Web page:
At Step by Step Counseling, for families that are interested in play therapy, the first step is to contact our office for a parent intake. Here, during the parent intake, the guardian (parents, foster parents, guardians, caseworkers) comes in for an intake session without the child present. During this intake, the therapist will obtain a health and social history, as well as develop a treatment plan for the child with the guardian input. The treatment plan includes goals to work on, other needed resources, as well as the frequency of appointments.
The first few sessions are focused on assessment. Our Registered Play therapist will be getting to know the child, while observing their developmental levels. This may affect the treatment plan.
During the treatment, it’s vital for the children to have consistent appointments, therefore your therapist will schedule your child’s appointments at the same times each week. Counseling for children can be big time/financial commitment, we encourage your family to be ready for that commitment.
If you have any questions about play therapy, or would like to set up an initial parent appointment please feel free to either call the office 636-255-0002 and leave a voice mail or email our staff at email@example.com. Our office has a Registered Play Therapist – Supervisor who would love to answer any questions that you might have about play therapy.
Why play therapy?
Founder of the Center for Play Therapy at North Texas University, Dr. Gary Landreth, said “Fish swim, birds fly, children play.”
As adults, we communicate verbally through our language, in particular our words. Unfortunately, children have difficulty expressing themselves in the same way that adults do. Therefore, when working with children (or those who struggle to communicate verbally) typical “talk therapy” is not effective. By providing toys to children, a therapist gives them the tools they need to express their thoughts and feelings and ultimately work through the issues that are causing them difficulty.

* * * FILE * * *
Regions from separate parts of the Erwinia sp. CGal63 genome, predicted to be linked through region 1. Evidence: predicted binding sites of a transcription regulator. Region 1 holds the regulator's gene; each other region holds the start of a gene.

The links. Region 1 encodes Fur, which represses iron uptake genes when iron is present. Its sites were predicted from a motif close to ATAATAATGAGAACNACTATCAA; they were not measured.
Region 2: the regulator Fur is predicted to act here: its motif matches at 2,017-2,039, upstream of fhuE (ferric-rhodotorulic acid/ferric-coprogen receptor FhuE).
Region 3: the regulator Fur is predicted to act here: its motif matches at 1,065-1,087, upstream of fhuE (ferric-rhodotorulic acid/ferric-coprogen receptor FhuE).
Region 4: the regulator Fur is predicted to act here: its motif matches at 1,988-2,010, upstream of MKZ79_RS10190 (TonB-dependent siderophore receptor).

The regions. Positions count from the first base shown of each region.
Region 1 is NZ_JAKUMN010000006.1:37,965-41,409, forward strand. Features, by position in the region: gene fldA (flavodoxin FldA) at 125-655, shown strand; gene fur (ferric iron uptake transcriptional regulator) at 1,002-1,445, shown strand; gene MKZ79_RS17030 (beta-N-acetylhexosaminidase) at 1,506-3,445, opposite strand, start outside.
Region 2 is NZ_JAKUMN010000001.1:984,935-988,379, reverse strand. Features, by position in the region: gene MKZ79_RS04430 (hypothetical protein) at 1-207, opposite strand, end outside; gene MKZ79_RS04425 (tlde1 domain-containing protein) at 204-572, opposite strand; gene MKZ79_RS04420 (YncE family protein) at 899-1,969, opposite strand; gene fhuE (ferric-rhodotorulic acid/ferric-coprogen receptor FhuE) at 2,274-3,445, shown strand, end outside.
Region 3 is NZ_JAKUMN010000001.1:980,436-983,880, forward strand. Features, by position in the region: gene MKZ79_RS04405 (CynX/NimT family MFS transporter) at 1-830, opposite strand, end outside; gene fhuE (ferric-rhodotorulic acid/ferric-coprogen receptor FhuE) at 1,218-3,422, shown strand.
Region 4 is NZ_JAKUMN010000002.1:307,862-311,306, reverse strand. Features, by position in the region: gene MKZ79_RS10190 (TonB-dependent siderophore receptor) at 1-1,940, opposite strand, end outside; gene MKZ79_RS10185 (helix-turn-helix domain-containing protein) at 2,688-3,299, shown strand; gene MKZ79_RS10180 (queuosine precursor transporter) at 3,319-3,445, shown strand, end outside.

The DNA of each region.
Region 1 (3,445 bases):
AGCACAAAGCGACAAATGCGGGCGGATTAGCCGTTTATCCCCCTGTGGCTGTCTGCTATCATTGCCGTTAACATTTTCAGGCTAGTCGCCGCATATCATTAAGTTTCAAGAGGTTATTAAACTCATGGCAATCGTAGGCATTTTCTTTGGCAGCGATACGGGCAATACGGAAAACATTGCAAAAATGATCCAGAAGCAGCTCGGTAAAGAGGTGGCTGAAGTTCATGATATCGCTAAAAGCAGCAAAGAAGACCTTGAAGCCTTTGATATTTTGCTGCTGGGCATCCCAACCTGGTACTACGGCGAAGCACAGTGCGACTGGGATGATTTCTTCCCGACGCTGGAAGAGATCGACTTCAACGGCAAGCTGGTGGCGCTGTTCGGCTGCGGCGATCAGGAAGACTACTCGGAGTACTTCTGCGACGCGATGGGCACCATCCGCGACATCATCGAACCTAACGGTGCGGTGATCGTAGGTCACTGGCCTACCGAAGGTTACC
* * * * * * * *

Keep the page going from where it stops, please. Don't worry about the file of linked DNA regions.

The purpose of using play therapy is to empower and strengthen the child. Play is the language of children, therefore play therapy is typically used when counseling children to provide them an outlet to express their feelings and experiences. Children are provided a safe environment to work through and “play out” his or her feelings or problems. By doing this, the child is expressing (directly or indirectly) what is going on and allows them to strive towards resolving their issues. Research shows that over time, presenting behaviors (aggression, withdrawal ,etc) can be decreased when attending play therapy. If the child (or adult) seems to be acting out or struggling with their life circumstances, play therapy might be helpful for them.
From Association for Play Therapy: (Click on link for more details)
Why Play Therapy is Appropriate for Children with Symtoms of PTSD (Click for more details)
Play therapy helps children:
- Become more responsible for behaviors and develop more successful strategies.
- Develop new and creative solutions to problems.
- Develop respect and acceptance of self and others.
- Learn to experience and express emotion.
- Cultivate empathy and respect for thoughts and feelings of others.
- Learn new social skills and relational skills with family.
- Develop self-efficacy and thus a better assuredness about their abilities.
Great article: Harnessing the Power of Play Therapy With Your Child
Some of Jennie’s favorite quotes in regards to play therapy:
“Play is our brain’s favorite way of learning.” Diane Ackerman – Contemporary American author
“You can discover more about a person in an hour of play than in a year of conversation” Plato – 427–347 BC
“The child must know that he is a miracle, that since the beginning of the world there hasn’t been, and until the end of the world there will not be, another child like him.” – Pablo Casals
“Play is the highest form of research” Albert Einstein
“Play is our brain’s favorite way of learning.” Dianne Ackerman
“Letting Children go out and play is one of the best things that parents can do for their health.” Professor Roger Mackett